When we reached the Turkish capital we were placed in the Haria Hospital. But before we got off the steamer some Turkish people gave us a cup of tea a piece and a few biscuits. We were carried off the vessel on stretchers and placed under guard at a railway station. It was bitterly cold. Some Turkish "heads" came along and greeted us with "Welcome, soldiers" We retorted: "Give us some blankets". But they took no notice and passed on. Then Turkish "gharries" or carts took us to Harbia Hospital.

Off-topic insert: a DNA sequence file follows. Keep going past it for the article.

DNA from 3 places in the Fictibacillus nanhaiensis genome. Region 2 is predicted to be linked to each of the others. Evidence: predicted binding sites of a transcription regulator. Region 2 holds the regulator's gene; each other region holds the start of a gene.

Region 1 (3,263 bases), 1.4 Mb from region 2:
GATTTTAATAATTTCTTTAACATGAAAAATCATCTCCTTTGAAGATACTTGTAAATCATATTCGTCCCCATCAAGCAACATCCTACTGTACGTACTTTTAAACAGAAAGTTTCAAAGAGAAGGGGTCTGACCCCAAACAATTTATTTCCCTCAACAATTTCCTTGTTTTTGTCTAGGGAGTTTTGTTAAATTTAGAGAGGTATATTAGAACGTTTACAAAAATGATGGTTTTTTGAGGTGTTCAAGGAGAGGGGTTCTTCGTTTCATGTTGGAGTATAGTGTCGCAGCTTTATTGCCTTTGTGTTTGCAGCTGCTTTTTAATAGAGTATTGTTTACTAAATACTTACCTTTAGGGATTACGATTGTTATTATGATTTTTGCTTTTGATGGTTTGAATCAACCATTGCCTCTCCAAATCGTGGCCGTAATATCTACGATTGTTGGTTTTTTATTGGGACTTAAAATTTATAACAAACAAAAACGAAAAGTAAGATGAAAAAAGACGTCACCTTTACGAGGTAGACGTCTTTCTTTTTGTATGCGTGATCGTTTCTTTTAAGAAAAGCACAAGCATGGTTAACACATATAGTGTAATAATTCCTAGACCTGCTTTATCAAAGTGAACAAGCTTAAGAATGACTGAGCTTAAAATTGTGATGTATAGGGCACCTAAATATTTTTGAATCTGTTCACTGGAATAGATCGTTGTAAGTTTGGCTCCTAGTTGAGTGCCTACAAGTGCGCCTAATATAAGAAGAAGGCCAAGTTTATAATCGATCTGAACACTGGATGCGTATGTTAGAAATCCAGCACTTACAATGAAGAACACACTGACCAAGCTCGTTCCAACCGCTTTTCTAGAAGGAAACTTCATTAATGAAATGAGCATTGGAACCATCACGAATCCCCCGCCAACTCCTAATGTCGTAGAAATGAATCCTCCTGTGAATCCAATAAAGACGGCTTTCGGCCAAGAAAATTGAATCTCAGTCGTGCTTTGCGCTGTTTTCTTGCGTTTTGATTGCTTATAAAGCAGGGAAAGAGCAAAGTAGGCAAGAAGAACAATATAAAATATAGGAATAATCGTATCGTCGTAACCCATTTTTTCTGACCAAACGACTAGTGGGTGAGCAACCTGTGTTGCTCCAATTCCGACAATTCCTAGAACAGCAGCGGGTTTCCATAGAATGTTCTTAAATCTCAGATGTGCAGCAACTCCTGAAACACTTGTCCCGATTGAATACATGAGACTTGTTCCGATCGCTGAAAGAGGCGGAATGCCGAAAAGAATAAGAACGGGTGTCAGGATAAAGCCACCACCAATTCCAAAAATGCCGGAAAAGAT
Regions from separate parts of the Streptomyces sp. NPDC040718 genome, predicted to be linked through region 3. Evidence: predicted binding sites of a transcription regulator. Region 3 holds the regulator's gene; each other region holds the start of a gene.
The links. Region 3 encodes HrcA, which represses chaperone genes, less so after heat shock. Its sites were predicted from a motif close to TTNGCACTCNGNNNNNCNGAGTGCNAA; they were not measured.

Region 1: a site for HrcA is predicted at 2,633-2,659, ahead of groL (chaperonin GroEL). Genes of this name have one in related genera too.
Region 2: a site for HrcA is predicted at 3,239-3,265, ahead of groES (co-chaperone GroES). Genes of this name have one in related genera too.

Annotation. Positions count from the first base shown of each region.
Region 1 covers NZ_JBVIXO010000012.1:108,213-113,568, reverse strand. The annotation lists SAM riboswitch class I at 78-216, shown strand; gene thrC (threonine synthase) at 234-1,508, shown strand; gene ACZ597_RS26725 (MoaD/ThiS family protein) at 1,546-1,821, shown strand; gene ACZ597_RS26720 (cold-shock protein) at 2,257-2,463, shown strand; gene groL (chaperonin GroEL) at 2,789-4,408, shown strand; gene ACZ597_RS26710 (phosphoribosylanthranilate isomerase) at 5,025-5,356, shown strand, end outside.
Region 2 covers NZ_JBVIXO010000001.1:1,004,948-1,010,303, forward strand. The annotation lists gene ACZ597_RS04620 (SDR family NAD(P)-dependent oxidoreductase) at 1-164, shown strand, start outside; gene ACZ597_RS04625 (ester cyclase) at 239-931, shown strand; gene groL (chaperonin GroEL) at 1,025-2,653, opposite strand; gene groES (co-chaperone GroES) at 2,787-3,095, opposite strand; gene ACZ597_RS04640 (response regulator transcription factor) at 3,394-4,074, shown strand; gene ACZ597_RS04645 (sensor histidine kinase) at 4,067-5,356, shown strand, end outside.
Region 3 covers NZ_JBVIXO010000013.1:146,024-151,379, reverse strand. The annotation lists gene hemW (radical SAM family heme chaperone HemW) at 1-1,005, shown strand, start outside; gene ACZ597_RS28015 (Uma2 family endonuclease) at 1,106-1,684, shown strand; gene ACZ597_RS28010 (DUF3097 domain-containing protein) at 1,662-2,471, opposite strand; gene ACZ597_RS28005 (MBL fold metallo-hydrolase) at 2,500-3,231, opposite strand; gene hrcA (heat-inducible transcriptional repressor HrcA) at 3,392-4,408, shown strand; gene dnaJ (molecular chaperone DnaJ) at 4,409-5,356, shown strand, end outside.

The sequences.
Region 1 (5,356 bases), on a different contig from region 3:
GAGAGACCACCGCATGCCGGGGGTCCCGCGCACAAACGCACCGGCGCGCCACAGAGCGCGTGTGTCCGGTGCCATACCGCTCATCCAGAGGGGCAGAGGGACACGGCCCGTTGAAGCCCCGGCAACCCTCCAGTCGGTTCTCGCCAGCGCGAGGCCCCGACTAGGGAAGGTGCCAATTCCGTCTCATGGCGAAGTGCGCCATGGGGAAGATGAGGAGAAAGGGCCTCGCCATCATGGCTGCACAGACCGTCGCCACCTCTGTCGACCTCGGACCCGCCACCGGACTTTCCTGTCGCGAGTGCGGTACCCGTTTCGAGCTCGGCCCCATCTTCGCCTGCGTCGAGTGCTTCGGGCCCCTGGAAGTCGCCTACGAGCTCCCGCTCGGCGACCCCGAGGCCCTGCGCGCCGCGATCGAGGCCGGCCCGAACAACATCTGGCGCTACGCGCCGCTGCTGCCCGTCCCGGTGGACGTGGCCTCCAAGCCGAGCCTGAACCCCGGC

In peace time the building used as a hospital at Harbia had been a military college. It was a very big place and the institution turned out to be - as Turkish hospitals go - by no means a bad place. We were put into nice warm beds and given a change of dry clothes of the Turkish hospital pattern. In the room in which I was moved to, were 15 of us wounded and captured Australians. It was here that we noticed that Barney Woods was missing and as a German Sister who spoke English told us that one of our comrades had died the night before, we presumed that it was he. This German nurse at Harbia Hospital was a really splendid woman; I wish I knew her name. She gave us cakes and lollies, tobacco, cigarettes and papers. She did not appear to be able to do too much for us. In fact she was "a toff" to us wounded Australian prisoners in every way.